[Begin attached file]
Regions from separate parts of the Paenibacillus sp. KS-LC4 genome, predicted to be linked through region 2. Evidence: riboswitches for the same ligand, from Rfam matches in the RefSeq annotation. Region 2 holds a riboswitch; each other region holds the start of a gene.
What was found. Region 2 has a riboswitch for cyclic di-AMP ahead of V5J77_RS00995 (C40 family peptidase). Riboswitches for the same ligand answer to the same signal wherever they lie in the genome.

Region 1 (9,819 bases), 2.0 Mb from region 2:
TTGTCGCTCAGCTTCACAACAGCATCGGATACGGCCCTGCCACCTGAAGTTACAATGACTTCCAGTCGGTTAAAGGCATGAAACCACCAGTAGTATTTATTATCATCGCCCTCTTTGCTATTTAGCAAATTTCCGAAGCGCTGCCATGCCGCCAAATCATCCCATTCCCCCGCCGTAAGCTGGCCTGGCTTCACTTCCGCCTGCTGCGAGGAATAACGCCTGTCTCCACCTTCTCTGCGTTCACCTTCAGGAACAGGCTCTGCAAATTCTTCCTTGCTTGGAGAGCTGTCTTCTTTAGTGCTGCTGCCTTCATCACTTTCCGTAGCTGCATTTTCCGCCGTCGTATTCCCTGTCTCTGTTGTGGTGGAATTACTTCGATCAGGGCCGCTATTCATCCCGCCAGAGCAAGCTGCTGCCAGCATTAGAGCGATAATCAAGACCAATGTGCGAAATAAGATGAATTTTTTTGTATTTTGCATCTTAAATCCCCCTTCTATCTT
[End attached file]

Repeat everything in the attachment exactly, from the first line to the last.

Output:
Regions from separate parts of the Paenibacillus sp. KS-LC4 genome, predicted to be linked through region 2. Evidence: riboswitches for the same ligand, from Rfam matches in the RefSeq annotation. Region 2 holds a riboswitch; each other region holds the start of a gene.
What was found. Region 2 has a riboswitch for cyclic di-AMP ahead of V5J77_RS00995 (C40 family peptidase). Riboswitches for the same ligand answer to the same signal wherever they lie in the genome.

Region 1 (9,819 bases), 2.0 Mb from region 2:
TTGTCGCTCAGCTTCACAACAGCATCGGATACGGCCCTGCCACCTGAAGTTACAATGACTTCCAGTCGGTTAAAGGCATGAAACCACCAGTAGTATTTATTATCATCGCCCTCTTTGCTATTTAGCAAATTTCCGAAGCGCTGCCATGCCGCCAAATCATCCCATTCCCCCGCCGTAAGCTGGCCTGGCTTCACTTCCGCCTGCTGCGAGGAATAACGCCTGTCTCCACCTTCTCTGCGTTCACCTTCAGGAACAGGCTCTGCAAATTCTTCCTTGCTTGGAGAGCTGTCTTCTTTAGTGCTGCTGCCTTCATCACTTTCCGTAGCTGCATTTTCCGCCGTCGTATTCCCTGTCTCTGTTGTGGTGGAATTACTTCGATCAGGGCCGCTATTCATCCCGCCAGAGCAAGCTGCTGCCAGCATTAGAGCGATAATCAAGACCAATGTGCGAAATAAGATGAATTTTTTTGTATTTTGCATCTTAAATCCCCCTTCTATCTT